People who score highly for materialism tend to turn to shopping -- and compulsive spending -- in the face of stress, according to a small new study from Michigan State University.
"When the going gets tough, the materialistic go shopping," study researcher Ayalla Ruvio, an assistant professor of marketing at the university, said in a statement. "And this compulsive and impulsive spending is likely to produce even greater stress and lower well-being. Essentially, materialism appears to make bad events even worse."
Ruvio and her team measured participants' materialistic tendencies using a standard test called the Richins’ (2004) attenuated 9-item Material Values Scale. The study, published in the Journal of the Academy of Marketing Science, involved two parts. For the first part, 139 residents of an Israeli town who had been exposed to rocket attacks in 2007 were surveyed on their post-traumatic stress symptoms and impulsive and compulsive buying habits. One hundred and seventy residents from another Israeli town not affected by the rocket attacks were also interviewed.
Researchers found that people who scored as materialistic had an increased likelihood of experiencing post-traumatic stress symptoms, and they were more likely to compulsively or impulsively shop, versus those who were less materialistic.
For the second part of the study, researchers sought to see how self-esteem factored into spending behaviors as a method of stress relief among materialistic people. "Because materialistic individuals typically exhibit low self-esteem, they may be especially likely to experience higher levels of stress and seek to resolve this stress via maladaptive consumption activities," they wrote in the study. "Thus, we examine the role of self-esteem as a possible underlying driver of the effects observed in our Israeli study."
For this part of the study, researchers commissioned a survey of 855 people, about half of whom were female, with an average age of 36. The survey examined the materialism levels, impulsive buying and compulsive consumption of the study participants, as well as their responses to a statement that addressed their own mortality: "I am frightened by the idea that my thoughts and feelings will stop when I am dead." They also measured the self-esteem of the study participants.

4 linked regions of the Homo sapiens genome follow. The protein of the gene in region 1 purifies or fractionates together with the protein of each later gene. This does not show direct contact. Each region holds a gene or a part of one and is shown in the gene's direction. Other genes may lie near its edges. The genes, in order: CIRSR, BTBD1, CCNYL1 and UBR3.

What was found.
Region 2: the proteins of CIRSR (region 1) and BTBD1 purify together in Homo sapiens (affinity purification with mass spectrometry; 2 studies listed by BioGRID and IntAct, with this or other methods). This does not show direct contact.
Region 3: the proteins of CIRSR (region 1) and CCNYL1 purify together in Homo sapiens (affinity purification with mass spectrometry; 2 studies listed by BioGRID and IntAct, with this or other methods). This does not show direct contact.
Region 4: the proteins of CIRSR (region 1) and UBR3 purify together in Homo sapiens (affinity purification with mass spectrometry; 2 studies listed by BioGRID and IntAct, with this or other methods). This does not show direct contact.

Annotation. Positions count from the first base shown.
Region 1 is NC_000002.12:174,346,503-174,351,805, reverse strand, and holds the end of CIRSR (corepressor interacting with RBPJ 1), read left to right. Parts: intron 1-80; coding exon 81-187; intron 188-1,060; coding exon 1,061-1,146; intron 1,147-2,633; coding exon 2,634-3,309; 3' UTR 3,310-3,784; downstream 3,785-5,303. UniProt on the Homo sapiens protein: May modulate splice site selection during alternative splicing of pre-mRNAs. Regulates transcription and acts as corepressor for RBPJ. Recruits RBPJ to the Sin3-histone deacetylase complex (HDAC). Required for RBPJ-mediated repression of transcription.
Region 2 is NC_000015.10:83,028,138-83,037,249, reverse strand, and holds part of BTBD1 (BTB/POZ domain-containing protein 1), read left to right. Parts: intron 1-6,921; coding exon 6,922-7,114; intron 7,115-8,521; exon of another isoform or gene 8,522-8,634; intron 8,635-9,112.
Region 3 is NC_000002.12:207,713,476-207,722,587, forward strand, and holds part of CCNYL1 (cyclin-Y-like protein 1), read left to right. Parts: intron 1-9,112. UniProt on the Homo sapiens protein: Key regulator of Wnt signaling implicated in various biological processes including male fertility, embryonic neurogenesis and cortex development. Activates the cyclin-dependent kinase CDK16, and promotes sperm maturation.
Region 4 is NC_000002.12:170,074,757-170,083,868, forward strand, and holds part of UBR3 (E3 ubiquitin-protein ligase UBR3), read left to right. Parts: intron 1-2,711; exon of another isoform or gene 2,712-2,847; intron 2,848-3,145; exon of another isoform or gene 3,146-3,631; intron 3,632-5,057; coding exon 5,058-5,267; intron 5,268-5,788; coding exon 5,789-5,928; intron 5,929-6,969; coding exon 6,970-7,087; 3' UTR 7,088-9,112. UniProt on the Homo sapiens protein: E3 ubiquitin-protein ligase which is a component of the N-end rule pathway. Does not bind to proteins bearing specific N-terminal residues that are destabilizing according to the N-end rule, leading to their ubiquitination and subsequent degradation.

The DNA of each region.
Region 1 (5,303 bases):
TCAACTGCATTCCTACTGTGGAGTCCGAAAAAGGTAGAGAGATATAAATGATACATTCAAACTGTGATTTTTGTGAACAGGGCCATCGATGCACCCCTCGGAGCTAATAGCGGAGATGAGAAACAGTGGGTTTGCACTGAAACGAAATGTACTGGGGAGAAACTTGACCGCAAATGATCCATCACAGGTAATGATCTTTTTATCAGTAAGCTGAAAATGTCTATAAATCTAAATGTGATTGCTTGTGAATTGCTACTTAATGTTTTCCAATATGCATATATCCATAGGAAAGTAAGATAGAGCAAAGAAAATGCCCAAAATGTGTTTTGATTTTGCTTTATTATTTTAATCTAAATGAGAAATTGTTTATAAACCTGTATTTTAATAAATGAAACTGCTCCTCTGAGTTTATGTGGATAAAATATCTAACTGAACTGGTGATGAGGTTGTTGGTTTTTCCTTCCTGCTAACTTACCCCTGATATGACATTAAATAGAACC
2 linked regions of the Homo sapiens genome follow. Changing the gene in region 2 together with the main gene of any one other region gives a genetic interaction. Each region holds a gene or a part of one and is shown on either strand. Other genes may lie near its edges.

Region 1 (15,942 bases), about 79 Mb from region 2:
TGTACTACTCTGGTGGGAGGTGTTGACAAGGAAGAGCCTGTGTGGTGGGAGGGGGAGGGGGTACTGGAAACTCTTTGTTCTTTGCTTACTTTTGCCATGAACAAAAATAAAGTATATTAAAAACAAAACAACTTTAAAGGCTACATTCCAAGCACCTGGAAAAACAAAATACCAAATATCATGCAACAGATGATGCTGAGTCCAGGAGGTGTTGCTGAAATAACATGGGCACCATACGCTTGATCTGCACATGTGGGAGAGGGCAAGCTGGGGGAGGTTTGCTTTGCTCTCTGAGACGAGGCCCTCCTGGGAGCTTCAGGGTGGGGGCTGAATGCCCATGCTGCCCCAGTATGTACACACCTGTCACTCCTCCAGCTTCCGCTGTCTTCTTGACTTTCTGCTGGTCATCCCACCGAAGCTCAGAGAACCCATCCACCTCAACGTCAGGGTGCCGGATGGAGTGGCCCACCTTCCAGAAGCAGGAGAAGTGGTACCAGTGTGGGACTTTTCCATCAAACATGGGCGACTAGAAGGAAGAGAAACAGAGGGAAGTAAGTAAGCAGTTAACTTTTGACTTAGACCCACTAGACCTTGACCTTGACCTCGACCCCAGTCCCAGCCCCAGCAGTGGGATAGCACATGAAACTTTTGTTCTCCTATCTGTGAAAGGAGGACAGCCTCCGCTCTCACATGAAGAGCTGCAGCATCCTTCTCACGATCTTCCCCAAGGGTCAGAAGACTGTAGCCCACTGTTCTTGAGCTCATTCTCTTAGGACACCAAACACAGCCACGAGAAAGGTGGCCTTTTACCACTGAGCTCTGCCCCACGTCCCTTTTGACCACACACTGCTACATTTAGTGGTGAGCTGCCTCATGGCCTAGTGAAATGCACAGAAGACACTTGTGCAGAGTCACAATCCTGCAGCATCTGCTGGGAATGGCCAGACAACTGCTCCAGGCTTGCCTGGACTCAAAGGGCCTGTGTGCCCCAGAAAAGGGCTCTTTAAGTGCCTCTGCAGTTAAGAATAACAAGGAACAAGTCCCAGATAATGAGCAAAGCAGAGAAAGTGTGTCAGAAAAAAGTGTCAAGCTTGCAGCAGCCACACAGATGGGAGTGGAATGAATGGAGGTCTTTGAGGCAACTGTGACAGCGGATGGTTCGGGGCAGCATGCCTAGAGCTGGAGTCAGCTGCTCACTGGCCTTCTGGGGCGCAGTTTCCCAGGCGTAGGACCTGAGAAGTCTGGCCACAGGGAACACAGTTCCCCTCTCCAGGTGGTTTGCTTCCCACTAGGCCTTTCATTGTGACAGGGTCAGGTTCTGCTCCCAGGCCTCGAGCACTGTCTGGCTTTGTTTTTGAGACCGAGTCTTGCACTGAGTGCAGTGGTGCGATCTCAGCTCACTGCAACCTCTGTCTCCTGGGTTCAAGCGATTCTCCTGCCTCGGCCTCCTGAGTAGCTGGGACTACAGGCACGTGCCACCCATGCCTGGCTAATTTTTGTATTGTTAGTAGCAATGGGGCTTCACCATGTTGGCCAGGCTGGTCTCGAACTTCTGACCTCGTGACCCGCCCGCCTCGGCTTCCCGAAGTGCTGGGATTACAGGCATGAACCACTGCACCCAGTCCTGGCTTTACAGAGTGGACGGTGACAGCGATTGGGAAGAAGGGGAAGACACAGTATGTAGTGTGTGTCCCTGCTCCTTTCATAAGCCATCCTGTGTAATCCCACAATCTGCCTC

Researchers similarly found that materialism seemed to intensify stress's effects, and that the stress could be a more broad, encapsulating stress -- such as general fear of death -- and not just a specific stressor -- like the rocket attacks from the first part of the experiment.
The findings supported the observations of the first study, the researchers wrote. "[The result] suggests that this effect appears to be a generalized response to global mortality concerns rather than a localized reaction to a specific mortal threat. Thus, this study extends the generalizability of our findings beyond the context of a particular traumatic event," the researchers wrote in the study.
"In brief, it appears that this effect is likely driven by low levels of self-esteem rather than by a lack of social support," they added.
Recently, a study in the Journal of Economic Physiology showed that compulsive shoppers turn to shopping because they believe the purchases will boost their moods. "We … found that these individuals keep on buying because they are looking for that 'buy high,' hoping their purchases will lift their mood and transform them as a person," the researcher of that study, Ryan Howell, of San Francisco State University, said in a statement.
Plus, a recent online poll commissioned by HuffPost showed that nearly one in three Americans uses shopping as a stress-reliever, with women being more likely than men to turn to this method of stress reduction.